13 August 2022
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Strategies for growth

Lesley Ann Grimoldby
9 July 2009

As your business grows, it should begin to take on a life of its own and unless it’s structured to do this, its ability to grow will be limited.

If you have structured your business well, it will need less and less of your input in the day-to-day technical work. Your capacity to be everywhere and do everything is no longer as important as it was in the early stages – and indeed your recognition of this is one of the factors that will allow the growth. Your role becomes more one of providing direction and identifying and developing the management skills your people need, in order for you to focus on the more strategic elements. It becomes critical that you think ahead and plan, and your planning needs to include the resources upon which you can draw.

Preparing for growth

Successful business owners and managers replace themselves with sound systems. These are processes they put in place so their replacements can replicate the tasks previously done by the owner according to proscribed standards. In this way the owner can get on and drive the growth phase, confident that the middle and lower level responsibilities are being handled.
With growth comes complexity. Production issues, financial issues, marketing issues and general business planning all require more direction from the top.
For most business owners the concept of growth usually means bigger, but this is not always the case. It can also mean better, more responsive, tighter focus on target markets, greater satisfaction, increased stability and productivity, all of which they want ultimately to lead to increased profits. Whatever your objective, it requires strategic work.
What is strategic work?
Strategic work is the work you do to define what the business should be doing to move forward, to grow, to get to the place you have envisaged it. It is the planning work you do to get it there. You created the business with an end picture in mind. And if you didn’t you should have. Without strategic work, not only do you reduce your business’ potential for growth, you run the real risk of putting its life in jeopardy.
The challenge for many owners is not that they are doing too much work, they are simply doing the wrong kind of work. They are not sure how to get out of their own way and allow others to do what they were employed to do. Strategic work includes the work you do to enable others to do the work you used to do.
Is strategic work an effective use of my time?
Who else is going to do it if you don’t?  How will the business grow without it?
Consider this: if your sales or the demand for your services were to double in the next 24 hours, would you cope? The answer is, you probably would for a day, even a week, but after that it could get a bit iffy.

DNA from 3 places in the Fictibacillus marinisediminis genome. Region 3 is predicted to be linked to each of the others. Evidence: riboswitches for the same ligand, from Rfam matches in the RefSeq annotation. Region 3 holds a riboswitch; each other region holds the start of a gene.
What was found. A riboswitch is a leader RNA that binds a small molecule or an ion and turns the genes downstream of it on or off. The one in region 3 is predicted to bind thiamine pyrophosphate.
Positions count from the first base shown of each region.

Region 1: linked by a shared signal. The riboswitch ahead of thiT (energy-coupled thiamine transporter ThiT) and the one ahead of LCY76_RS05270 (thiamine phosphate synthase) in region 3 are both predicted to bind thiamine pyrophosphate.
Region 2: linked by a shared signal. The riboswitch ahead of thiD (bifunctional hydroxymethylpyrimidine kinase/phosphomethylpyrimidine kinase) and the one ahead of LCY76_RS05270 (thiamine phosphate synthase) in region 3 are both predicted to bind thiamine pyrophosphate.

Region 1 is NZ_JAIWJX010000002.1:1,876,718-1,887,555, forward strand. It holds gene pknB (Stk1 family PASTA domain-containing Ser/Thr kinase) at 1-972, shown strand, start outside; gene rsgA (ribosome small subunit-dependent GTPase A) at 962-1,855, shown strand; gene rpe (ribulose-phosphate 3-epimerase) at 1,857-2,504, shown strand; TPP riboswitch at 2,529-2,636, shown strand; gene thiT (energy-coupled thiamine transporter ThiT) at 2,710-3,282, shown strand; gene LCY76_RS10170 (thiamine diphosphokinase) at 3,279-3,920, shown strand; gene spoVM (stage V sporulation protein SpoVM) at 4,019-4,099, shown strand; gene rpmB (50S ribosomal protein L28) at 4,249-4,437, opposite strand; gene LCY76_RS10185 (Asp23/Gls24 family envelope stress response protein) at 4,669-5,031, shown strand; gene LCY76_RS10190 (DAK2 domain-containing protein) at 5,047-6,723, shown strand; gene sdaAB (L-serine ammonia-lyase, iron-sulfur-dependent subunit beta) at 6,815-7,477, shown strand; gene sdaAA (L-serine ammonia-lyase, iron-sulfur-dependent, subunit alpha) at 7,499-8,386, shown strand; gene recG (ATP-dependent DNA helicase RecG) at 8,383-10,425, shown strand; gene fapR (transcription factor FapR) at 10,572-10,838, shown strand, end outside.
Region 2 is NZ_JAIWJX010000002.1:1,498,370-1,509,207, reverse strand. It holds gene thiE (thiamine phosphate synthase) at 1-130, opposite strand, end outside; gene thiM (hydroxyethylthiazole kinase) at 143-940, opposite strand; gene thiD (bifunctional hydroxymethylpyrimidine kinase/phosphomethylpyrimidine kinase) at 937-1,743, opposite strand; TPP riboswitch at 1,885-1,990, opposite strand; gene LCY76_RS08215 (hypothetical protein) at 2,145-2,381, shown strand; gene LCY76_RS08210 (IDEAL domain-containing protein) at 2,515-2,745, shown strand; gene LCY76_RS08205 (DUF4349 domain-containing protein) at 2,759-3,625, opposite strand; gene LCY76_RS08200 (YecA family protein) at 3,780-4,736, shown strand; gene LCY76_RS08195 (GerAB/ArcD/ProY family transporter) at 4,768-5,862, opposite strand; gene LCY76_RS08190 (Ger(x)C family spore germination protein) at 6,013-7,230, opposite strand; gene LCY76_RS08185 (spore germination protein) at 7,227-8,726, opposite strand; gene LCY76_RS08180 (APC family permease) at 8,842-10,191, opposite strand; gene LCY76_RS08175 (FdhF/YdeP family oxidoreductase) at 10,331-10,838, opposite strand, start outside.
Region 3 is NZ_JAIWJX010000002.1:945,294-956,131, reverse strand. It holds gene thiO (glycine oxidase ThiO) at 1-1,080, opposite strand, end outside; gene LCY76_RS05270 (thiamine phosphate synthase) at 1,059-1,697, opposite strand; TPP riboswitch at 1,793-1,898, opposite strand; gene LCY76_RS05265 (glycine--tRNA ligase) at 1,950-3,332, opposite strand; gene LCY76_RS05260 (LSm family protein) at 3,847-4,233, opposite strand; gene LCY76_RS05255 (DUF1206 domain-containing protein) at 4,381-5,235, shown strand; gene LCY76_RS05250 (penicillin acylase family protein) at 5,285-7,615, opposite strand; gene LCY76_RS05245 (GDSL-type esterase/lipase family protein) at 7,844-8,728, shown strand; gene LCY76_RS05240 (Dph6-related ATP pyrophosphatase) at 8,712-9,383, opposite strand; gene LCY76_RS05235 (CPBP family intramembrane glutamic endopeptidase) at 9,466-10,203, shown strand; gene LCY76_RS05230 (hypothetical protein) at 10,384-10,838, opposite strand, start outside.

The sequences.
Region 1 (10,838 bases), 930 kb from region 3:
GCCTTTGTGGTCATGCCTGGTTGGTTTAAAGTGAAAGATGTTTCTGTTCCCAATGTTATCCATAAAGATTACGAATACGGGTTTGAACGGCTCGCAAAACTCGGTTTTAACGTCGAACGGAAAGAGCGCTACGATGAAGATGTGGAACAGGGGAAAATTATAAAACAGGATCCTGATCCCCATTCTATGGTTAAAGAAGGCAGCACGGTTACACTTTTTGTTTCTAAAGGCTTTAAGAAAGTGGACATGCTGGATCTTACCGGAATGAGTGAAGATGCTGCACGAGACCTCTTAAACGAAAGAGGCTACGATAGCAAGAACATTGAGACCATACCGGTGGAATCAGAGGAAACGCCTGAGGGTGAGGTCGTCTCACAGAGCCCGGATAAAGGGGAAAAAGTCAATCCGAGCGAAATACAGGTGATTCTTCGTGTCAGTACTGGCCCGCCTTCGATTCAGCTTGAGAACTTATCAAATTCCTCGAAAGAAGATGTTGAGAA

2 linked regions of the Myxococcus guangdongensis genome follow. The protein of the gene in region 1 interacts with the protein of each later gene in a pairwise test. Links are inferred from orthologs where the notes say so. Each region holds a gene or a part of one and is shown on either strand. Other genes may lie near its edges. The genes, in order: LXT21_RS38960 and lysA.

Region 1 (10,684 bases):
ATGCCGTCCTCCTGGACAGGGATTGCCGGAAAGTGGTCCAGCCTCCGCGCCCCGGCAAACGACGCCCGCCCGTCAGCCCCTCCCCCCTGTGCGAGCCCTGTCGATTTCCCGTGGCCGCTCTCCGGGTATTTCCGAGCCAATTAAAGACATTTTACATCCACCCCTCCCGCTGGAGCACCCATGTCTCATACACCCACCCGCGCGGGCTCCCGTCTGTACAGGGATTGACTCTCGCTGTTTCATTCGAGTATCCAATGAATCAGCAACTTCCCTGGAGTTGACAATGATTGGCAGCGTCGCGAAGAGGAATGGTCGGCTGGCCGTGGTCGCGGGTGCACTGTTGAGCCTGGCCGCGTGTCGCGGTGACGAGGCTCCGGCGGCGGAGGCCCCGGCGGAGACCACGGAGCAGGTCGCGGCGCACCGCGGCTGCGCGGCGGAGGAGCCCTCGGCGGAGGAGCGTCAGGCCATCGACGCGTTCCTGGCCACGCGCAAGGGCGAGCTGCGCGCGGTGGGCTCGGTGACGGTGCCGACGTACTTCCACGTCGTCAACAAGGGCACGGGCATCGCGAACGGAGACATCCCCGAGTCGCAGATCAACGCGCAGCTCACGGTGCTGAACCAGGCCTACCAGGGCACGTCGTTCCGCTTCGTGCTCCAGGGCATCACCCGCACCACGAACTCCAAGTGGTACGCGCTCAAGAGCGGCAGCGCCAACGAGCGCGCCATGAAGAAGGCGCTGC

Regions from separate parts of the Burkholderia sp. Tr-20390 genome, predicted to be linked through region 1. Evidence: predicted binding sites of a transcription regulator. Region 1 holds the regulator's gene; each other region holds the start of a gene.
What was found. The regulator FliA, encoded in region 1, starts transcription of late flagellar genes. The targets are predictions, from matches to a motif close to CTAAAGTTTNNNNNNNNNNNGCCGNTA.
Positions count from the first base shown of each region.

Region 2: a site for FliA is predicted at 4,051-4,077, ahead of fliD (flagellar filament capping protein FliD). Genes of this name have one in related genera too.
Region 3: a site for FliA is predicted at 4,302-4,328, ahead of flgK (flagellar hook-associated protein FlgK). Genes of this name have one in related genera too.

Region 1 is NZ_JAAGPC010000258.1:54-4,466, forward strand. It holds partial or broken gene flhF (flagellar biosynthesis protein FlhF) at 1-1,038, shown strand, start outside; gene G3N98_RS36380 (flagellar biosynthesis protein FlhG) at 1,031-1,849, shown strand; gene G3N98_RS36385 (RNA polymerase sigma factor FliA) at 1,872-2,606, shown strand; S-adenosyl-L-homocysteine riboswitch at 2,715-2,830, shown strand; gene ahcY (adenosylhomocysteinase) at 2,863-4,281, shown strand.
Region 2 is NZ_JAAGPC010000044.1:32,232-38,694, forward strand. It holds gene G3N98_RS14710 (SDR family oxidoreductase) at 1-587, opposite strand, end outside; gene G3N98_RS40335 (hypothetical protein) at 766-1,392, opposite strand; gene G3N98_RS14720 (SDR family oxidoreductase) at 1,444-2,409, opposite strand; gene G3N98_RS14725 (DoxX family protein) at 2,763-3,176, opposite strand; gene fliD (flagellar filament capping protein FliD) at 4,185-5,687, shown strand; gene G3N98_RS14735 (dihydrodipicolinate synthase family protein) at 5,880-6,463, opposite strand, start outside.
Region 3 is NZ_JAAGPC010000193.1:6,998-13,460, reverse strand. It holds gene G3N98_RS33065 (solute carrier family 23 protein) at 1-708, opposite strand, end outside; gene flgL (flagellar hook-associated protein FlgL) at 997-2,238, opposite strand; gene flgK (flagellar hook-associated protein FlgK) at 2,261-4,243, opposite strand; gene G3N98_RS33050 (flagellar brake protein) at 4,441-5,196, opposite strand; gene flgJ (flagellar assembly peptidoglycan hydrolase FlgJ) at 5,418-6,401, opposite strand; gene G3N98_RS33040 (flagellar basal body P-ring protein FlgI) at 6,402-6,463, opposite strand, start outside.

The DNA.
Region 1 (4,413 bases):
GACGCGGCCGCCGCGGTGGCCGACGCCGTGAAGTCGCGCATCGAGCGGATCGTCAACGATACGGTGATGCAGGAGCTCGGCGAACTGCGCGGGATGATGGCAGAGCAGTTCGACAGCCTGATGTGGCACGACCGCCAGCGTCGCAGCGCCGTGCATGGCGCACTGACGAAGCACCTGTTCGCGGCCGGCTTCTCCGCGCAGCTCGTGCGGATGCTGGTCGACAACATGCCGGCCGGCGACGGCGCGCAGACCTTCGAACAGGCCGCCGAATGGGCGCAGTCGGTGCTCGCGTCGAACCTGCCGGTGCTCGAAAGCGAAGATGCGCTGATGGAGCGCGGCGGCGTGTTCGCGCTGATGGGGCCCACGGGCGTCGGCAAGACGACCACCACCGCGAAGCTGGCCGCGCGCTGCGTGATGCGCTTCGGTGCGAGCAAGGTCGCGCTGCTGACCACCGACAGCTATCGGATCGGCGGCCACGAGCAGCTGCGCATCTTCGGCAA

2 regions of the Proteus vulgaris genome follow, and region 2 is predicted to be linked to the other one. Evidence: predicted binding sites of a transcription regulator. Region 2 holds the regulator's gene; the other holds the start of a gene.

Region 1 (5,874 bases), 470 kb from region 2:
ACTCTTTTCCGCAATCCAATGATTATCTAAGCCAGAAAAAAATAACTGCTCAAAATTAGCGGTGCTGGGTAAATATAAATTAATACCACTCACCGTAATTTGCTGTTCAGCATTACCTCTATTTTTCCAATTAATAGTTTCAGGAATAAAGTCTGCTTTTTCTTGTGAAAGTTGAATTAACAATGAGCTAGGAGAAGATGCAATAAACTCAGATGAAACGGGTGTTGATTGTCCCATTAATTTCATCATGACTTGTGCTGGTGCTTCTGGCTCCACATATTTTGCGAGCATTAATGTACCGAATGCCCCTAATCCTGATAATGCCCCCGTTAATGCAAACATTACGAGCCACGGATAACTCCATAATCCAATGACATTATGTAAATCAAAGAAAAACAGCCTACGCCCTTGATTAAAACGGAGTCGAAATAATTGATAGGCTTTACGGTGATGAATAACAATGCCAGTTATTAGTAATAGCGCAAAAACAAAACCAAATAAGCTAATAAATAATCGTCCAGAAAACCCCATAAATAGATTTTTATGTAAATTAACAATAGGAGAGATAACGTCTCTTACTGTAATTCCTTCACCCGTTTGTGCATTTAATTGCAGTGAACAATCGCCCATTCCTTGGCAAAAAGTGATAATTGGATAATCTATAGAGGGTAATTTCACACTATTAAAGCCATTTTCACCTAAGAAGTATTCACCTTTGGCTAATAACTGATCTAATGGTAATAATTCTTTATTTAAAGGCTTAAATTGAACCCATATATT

Your business is an integrated set of systems; it has marketing systems, sales systems, production and delivery systems, financial systems, management systems which are all interdependent. It’s all very well to set up whizz-bang sales systems, but if the fulfilment side of the bargain can’t keep up you will end up with dissatisfied customers who may not buy a second time – and worse, tell their friends of their experience.
With growth comes the possibility of outstripping your capacity to produce and deliver in a way that is satisfying to your customer. You as the owner are responsible for taking into account all the governing factors and developing a strategy for handling the growth.
That would seem to be a pretty effective use of your time and as it’s your business, you are the one to lead this strategic work. This is what is meant by working on your business.
How can I do this all on my own?
You don’t have to do it all on your own. First recognise your strengths and acknowledge your areas of weakness.
People generally get into business because they could do ‘something’ and they were trained to do that ‘thing’ by someone else. They then decide to start their own business doing that same ‘something’ for themselves, without looking at all the support structures and mechanisms a business needs, such as management, leadership, marketing and so on.
If you can’t do a specific task, you either go and develop the expertise yourself, or you find someone who can do it for you – often more efficiently and in a shorter time. If you are not naturally a sales person and you have a growing need for new business, there is no point in trying to do it all yourself. Find someone who is good at it. Growth can be quicker that way. It sometimes appears more costly, but if it facilitates faster growth, it can be a good investment.